Media headlines for 2015? They’re all right here … maybe
■ NFL will renew with CBS for one year.
Every media executive I’ve contacted believes CBS will keep “Thursday Night Football” for one more season before the NFL takes it to the open market. The more interesting negotiations will occur the following year when all the networks scramble for the package. It’s more than a year off, but in February 2016, I expect CBS to sign a long-term deal keeping the Thursday night series. I wouldn’t be surprised to see the NFL Network simulcasts end, and I would bet that the two work out some kind of partnership around their cable channels, NFL Network and CBS Sports Network, as part of the deal.
■ NFL will add two playoff teams for 2015 season.
This isn’t a daring prediction. Everyone in the business is preparing for the NFL to expand the playoffs next season. The most interesting part of this prediction is when one of the games will be played — look for ESPN’s game to be moved to Monday night, marking the first time the NFL moves a playoff game off the weekend.
■ EPL will stay with NBC.
ESPN and Fox will team up to pursue the EPL aggressively, but the English soccer league will stay with NBC for three more years. ESPN and Fox will write a bigger check, but the EPL will have a hard time leaving NBC after just one three-year deal.
■ CBS and ESPN will renew their one-year deals with the Masters.
I had to make sure at least one of my predictions comes to pass.
■ The Big Ten rights talks will move to 2016.
The conference will start preliminary discussions on a pre-emptive renewal deal with ESPN, but conference Commissioner Jim Delany will decide to create a bidding war and take its rights to the open market. ESPN, Fox, NBC and CBS all will submit significant bids for Big Ten rights in 2016.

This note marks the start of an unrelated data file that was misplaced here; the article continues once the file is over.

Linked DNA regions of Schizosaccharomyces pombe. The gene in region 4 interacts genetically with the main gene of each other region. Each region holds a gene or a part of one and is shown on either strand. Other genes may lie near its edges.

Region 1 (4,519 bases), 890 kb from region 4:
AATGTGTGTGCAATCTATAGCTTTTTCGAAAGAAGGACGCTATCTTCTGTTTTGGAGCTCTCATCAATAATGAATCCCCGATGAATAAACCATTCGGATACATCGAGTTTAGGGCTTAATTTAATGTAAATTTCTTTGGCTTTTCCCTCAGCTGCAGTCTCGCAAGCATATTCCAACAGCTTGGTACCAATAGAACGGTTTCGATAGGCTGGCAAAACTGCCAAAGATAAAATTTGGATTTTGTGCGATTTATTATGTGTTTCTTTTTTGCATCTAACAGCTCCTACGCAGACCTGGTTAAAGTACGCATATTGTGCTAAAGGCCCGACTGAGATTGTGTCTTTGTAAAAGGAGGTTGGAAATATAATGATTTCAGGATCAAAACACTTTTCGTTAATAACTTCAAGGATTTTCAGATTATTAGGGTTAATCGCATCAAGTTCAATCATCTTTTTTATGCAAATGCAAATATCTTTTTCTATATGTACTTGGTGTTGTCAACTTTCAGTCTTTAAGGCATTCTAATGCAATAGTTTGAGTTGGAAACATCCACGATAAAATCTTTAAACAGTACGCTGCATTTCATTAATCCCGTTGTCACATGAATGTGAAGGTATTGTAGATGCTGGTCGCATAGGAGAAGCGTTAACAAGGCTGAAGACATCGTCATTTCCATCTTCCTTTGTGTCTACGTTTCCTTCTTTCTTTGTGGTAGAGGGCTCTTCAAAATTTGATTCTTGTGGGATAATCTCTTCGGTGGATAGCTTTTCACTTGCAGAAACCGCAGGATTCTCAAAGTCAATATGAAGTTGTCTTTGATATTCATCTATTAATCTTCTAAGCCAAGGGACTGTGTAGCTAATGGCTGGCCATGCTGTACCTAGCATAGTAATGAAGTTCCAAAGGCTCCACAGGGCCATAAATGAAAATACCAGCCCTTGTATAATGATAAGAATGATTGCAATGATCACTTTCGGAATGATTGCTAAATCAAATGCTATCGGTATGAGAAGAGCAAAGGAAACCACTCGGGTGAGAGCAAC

■ U.S. Open tennis viewership will drop.
In its first year on ESPN, the U.S. Open’s viewership for the marquee matches will drop by double digits. CBS will try to pick up the rights to some weekend matches from ESPN, but those talks will go nowhere.
■ NASCAR viewership will drop.
The move of several races to Fox Sports 1 and NBC Sports Network will cause viewership to drop. But the combination of new rules and a simpler TV schedule will bring renewed interest from Madison Avenue.
■ MLB will start next season without an in-market streaming deal.
Fox Sports and MLB are closer than ever to a local streaming deal, but they won’t be able to get over the hump by Opening Day — too many big issues remain unresolved.
■ Fox will take another run at Time Warner.
Time Warner will continue to fend off Rupert Murdoch, opening the door for a closer partnership between Turner and CBS.
■ Bill Simmons will leave ESPN.
Simmons will be one of many who pursue a Dan Patrick model of disaggregating their personal media rights, which means packaging and selling their radio, TV shows, columns, websites, etc. There’s no shortage of venture capital around to finance these platforms.
■ Distribution: The Comcast and Time Warner Cable deal will close in the first quarter, but with significant restrictions on how much the company can charge for its sports channels. The Dodgers’ SportsNet LA will cut a deal with DirecTV shortly after the Comcast-TWC deal closes. … AT&T and DirecTV will close their deal shortly afterward. Pac-12 Networks finally will get a DirecTV deal soon after AT&T takes over. … Dish Network will continue to drop regional sports networks, as the satellite provider focuses its strategy more on its wireless spectrum. Verizon looks into buying the service. … ESPN will sign a long-term carriage deal with DirecTV that gives the satellite provider rights to WatchESPN for the first time.
■ Quick Hits: Google/You Tube, Amazon and Netflix will not get involved in sports bidding in 2015. … ESPN’s College Football Playoff will reset the highest-rated cable telecast ever with 30 million viewers. … The dispute between MASN and the Nationals will not be resolved. … Buoyed by the move to Chicago, the NFL draft will break viewership records this year.